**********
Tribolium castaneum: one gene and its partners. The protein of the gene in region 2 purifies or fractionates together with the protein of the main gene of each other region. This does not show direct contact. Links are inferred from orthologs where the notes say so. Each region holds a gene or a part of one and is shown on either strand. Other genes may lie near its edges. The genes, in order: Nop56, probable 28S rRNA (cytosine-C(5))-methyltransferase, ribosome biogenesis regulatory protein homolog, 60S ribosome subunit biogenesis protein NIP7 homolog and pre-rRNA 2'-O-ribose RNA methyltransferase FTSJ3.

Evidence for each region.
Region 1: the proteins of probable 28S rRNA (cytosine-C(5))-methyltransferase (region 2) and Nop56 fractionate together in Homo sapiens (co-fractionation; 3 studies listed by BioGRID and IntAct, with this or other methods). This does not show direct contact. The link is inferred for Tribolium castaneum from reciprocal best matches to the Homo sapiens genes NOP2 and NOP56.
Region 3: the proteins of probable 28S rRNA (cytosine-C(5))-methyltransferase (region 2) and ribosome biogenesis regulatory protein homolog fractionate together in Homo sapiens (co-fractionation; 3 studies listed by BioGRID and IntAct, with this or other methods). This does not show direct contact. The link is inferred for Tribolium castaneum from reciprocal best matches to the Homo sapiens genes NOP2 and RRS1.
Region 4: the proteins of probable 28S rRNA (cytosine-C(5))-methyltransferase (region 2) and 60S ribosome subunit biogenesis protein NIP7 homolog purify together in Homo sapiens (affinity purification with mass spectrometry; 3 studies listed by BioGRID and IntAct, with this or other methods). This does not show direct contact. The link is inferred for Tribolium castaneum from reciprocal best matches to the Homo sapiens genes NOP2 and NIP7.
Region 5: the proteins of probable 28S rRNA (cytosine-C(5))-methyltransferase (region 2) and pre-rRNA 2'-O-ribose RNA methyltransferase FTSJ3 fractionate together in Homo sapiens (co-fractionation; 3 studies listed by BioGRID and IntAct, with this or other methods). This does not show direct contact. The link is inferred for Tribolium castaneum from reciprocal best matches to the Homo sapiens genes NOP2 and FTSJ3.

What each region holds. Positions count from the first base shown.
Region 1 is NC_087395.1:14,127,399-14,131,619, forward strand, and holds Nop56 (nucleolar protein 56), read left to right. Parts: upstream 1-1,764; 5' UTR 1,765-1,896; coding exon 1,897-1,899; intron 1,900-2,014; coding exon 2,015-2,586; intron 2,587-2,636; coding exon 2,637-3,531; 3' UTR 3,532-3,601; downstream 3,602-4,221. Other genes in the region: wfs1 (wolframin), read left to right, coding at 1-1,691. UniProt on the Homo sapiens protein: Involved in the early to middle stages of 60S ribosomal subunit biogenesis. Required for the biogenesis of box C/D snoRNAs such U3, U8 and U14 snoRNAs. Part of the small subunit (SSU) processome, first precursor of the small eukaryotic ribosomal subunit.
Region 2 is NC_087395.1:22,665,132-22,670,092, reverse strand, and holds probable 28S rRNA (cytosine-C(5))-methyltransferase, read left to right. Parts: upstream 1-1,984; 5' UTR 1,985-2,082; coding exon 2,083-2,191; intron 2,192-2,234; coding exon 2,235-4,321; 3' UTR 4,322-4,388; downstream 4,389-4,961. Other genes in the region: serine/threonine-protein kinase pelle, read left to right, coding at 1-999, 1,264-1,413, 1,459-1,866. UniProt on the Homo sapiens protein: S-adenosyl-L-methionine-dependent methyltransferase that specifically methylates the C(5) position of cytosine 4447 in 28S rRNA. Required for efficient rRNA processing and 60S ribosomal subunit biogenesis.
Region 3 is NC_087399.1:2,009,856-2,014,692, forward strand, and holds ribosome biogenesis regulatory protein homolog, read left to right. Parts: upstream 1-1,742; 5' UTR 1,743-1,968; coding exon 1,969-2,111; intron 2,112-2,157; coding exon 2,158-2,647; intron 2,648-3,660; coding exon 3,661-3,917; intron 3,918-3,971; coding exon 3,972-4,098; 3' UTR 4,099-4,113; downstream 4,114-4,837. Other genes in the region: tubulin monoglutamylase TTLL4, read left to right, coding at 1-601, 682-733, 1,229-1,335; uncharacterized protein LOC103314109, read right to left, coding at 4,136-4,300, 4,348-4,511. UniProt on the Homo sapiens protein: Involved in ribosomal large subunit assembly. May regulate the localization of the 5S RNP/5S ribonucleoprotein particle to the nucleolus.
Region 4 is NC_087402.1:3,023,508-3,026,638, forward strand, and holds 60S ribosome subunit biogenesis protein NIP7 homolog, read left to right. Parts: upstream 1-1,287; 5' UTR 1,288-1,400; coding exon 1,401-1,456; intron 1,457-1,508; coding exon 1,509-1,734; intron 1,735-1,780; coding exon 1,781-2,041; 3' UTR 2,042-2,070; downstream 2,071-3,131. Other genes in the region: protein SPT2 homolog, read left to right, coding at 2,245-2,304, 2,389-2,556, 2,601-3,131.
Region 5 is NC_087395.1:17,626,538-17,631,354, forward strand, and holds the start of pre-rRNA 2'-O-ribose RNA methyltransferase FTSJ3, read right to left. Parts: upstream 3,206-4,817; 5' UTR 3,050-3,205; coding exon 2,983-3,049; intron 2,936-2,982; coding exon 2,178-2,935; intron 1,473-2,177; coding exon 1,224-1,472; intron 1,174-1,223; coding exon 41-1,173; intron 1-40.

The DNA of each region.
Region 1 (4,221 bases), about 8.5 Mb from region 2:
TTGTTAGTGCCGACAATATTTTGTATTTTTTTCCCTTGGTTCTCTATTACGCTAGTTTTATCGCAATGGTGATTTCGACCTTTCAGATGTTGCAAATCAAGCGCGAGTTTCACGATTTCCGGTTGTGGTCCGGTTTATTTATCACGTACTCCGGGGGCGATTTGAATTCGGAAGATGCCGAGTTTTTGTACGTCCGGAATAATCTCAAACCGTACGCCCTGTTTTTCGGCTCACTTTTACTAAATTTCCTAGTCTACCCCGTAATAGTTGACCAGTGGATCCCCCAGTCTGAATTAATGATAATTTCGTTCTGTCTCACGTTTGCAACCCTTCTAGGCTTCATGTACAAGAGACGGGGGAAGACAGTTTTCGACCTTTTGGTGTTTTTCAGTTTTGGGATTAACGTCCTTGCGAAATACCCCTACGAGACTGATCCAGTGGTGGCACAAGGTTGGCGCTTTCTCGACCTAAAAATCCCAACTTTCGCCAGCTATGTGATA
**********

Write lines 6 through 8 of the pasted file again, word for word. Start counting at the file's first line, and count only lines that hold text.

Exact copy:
Region 5: the proteins of probable 28S rRNA (cytosine-C(5))-methyltransferase (region 2) and pre-rRNA 2'-O-ribose RNA methyltransferase FTSJ3 fractionate together in Homo sapiens (co-fractionation; 3 studies listed by BioGRID and IntAct, with this or other methods). This does not show direct contact. The link is inferred for Tribolium castaneum from reciprocal best matches to the Homo sapiens genes NOP2 and FTSJ3.

What each region holds. Positions count from the first base shown.
Region 1 is NC_087395.1:14,127,399-14,131,619, forward strand, and holds Nop56 (nucleolar protein 56), read left to right. Parts: upstream 1-1,764; 5' UTR 1,765-1,896; coding exon 1,897-1,899; intron 1,900-2,014; coding exon 2,015-2,586; intron 2,587-2,636; coding exon 2,637-3,531; 3' UTR 3,532-3,601; downstream 3,602-4,221. Other genes in the region: wfs1 (wolframin), read left to right, coding at 1-1,691. UniProt on the Homo sapiens protein: Involved in the early to middle stages of 60S ribosomal subunit biogenesis. Required for the biogenesis of box C/D snoRNAs such U3, U8 and U14 snoRNAs. Part of the small subunit (SSU) processome, first precursor of the small eukaryotic ribosomal subunit.